What is Dizziness and Vertigo?

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It is difficult to discuss dizziness because it means different things to different people.  There are three main terms in use by physicians which describe what we all refer to as “dizziness” Disequilibrium Disequilibrium is the sensation of being off balance, much like when getting off a boat, and is sometimes characterized by falls in a specific direction. This condition is not often associated with nausea or vomiting or vertigo. Pre-syncope Pre-syncope (literally near fainting) or lightheadedness, like when standing up too … Read More

Epley Maneuver – How many times should it take?

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People often ask, “I have tried the Epley Maneuver, it didn’t work, should I keep trying?” In general terms, it may take several attempts to fully treat BPPV and most people can expect to have some recurrences.  We suggest that you need only perform the maneuver when you have an attack.  If you are not having symptoms then you don’t need to to do the maneuver although it may prevent recurrences.  It is always important to seek the advice of … Read More

I tried the Epley maneuver but it didn’t work.

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Although most people with BPPV can be treated with the Epley maneuver or a home treatment device.  About 5-12% of people cannot be treated.  There are several reasons which should be carefully considered. 1) You do not have BPPV.  There are many kinds of vertigo and only BPPV will respond to the Epley maneuver.  You should always get a proper diagnosis from a physician qualified to diagnose BPPV.  Several serious conditions can cause vertigo as part of their symptom complex and these … Read More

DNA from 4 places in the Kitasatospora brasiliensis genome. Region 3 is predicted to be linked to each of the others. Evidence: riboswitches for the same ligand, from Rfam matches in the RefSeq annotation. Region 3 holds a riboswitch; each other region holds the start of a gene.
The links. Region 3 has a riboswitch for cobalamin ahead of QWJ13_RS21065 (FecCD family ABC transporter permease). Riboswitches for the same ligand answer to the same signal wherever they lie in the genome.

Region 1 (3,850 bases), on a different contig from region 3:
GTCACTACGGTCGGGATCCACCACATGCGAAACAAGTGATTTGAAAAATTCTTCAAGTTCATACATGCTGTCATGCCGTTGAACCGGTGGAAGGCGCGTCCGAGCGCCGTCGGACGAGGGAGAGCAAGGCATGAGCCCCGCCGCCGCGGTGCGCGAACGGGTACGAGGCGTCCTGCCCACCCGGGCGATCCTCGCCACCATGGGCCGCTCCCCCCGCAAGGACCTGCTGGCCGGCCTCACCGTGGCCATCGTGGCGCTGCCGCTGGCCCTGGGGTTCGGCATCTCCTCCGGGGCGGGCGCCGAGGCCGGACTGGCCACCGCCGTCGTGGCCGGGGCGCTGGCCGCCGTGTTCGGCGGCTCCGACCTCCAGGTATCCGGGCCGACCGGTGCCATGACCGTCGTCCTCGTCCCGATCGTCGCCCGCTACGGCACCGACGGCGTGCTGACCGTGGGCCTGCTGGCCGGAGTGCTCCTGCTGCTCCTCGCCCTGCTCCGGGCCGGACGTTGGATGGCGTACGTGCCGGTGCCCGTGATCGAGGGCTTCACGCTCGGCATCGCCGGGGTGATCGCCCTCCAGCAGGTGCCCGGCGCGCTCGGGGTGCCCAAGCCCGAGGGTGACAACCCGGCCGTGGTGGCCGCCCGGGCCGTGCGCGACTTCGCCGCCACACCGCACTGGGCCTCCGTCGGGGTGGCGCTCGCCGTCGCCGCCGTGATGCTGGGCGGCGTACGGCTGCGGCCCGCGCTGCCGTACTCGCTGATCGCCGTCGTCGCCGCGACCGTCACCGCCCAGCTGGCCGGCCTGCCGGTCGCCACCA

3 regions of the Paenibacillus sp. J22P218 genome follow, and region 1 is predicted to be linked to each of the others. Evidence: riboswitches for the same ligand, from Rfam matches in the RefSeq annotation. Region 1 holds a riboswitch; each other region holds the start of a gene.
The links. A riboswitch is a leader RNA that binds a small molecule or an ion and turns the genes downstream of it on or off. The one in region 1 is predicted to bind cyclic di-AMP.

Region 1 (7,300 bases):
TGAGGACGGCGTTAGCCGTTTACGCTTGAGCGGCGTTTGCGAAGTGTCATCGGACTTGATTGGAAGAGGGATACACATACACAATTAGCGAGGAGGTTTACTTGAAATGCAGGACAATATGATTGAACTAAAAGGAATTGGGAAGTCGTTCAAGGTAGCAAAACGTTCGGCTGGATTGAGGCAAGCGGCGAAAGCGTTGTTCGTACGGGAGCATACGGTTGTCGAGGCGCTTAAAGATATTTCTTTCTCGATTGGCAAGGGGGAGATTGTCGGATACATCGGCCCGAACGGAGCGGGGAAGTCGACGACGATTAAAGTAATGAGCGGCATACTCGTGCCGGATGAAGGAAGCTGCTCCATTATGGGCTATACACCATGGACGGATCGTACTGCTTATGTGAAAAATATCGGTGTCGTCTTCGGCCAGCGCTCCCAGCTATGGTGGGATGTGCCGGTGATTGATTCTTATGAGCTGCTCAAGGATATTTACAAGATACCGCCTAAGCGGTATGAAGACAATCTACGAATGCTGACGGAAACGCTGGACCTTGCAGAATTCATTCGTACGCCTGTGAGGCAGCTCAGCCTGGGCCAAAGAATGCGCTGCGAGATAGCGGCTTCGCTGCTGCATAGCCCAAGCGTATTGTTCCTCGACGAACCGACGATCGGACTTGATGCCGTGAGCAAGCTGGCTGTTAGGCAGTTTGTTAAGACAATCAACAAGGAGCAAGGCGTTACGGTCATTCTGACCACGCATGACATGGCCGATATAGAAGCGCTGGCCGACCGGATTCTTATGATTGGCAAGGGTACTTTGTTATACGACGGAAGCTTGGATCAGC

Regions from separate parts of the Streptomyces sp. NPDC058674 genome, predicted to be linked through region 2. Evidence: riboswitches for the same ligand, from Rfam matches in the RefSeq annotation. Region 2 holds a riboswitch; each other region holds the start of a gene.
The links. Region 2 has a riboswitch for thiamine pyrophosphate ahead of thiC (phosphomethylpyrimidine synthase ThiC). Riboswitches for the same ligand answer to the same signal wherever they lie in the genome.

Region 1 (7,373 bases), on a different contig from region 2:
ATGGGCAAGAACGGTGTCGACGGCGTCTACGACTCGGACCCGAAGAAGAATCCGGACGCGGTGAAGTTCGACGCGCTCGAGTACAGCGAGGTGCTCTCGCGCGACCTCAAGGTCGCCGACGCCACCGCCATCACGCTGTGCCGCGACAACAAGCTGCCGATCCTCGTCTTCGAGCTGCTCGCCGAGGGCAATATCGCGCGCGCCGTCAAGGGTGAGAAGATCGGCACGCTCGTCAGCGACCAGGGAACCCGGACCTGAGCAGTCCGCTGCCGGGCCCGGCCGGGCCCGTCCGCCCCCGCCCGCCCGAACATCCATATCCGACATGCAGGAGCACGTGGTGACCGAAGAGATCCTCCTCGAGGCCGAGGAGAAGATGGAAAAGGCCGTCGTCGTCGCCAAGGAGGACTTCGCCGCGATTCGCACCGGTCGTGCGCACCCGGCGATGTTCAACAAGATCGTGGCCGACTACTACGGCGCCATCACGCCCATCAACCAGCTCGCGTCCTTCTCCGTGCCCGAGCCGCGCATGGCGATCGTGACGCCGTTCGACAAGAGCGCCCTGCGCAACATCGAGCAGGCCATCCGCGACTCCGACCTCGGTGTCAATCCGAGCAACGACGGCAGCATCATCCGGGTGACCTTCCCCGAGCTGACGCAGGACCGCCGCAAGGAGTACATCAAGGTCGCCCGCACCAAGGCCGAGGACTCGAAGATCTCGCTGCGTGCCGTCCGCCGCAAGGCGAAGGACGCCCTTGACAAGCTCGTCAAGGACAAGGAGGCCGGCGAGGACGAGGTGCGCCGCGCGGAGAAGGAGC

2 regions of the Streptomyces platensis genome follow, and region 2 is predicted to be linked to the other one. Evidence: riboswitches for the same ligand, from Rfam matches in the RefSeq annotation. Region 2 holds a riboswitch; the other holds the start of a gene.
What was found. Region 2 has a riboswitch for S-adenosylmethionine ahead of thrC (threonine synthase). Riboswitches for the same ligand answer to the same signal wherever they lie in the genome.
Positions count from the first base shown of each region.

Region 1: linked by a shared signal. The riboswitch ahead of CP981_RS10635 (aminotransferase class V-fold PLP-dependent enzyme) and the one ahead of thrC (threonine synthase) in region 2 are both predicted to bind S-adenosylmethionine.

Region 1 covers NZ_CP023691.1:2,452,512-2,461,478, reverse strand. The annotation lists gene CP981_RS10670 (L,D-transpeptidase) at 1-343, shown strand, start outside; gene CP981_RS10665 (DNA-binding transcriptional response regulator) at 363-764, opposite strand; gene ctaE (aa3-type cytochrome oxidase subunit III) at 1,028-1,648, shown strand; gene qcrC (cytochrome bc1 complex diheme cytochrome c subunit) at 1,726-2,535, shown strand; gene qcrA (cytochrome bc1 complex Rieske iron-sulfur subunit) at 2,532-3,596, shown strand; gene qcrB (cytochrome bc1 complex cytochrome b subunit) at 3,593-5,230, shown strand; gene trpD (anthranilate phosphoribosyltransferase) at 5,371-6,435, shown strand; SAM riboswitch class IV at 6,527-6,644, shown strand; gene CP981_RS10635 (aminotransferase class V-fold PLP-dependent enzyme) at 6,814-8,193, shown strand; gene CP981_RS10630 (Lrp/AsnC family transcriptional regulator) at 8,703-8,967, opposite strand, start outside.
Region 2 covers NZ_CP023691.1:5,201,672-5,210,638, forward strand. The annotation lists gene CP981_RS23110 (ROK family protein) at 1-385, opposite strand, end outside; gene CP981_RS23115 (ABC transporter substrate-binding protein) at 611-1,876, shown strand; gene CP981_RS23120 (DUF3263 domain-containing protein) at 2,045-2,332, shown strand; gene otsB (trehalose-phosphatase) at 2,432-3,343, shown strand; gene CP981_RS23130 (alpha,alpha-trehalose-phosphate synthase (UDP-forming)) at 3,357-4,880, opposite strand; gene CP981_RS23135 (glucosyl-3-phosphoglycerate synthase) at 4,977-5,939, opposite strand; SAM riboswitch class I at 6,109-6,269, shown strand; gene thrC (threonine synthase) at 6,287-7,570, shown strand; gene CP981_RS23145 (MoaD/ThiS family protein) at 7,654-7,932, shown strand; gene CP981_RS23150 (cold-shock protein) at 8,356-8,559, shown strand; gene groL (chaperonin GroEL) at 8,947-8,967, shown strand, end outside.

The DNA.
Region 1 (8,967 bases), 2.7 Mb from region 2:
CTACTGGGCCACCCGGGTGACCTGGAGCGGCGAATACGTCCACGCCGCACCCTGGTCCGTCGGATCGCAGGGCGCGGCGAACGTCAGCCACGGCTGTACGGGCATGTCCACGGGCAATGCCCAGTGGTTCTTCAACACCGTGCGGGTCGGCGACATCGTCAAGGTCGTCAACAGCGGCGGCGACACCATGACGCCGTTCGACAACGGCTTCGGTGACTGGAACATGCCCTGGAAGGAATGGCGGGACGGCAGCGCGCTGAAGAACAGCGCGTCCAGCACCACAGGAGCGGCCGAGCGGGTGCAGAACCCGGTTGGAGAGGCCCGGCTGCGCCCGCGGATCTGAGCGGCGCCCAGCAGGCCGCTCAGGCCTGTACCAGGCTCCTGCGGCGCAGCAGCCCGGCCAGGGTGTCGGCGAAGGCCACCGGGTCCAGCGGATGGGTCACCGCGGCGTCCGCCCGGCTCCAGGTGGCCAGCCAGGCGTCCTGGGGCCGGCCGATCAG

How long will I have BPPV?

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After being diagnosed with BPPV many people report mixed feelings.  First – relief at not having a brain tumor or stroke, second – happiness that there is a treatment and third – discomfort with having a chronic disease. BPPV is indeed a chronic disease.  The otoconia, (normal balance crystals) which cause the symptoms of BPPV when in the wrong place, do not disappear when treated with the Epley Maneuver or with home BPPV treatment, rather the particles are moved.  More than … Read More

How long does BPPV last? Why does it go and come back?

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We were recently asked, “Why does BPPV go away and come back?”.  To understand the treatment and natural history of BPPV it helps to understand how it happens in the first place. Lets imagine that the inner ear is akin to a tiny snow globe inside the head.  In a healthy person the snow inside this globe is actually stuck down but with age the snow comes loose and begins to fly around when disturbed.  Now lets imagine there is a … Read More

Mal de debarquement? Is that like BPPV?

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We recently were asked: “I think that I have Mal de Debarquement syndrome. I believe this because I tend to get it after train travel. In the past it took 6 weeks for it to go away. Now, it seems to be taking longer. Does the Epley maneuver work for this?” Until recently very few people knew about Mal de Debarquement syndrome. This syndrome can occur after any type of travel. The best analogy is sea sickness. When you first step … Read More

Superior and Horizontal Canal BPPV – what are those?

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Someone recently asked about the treatment for the other 2 canals in the inner ear and if the Epley maneuver work for those types of BPPV. The quick answer is no the Epley maneuver does not work for horizontal or superior canal BPPV but only for the more common posterior canal form of BPPV. The good news about that, however, is that those other two types are easier to treat. First – superior canal BPPV is theoretical and may not … Read More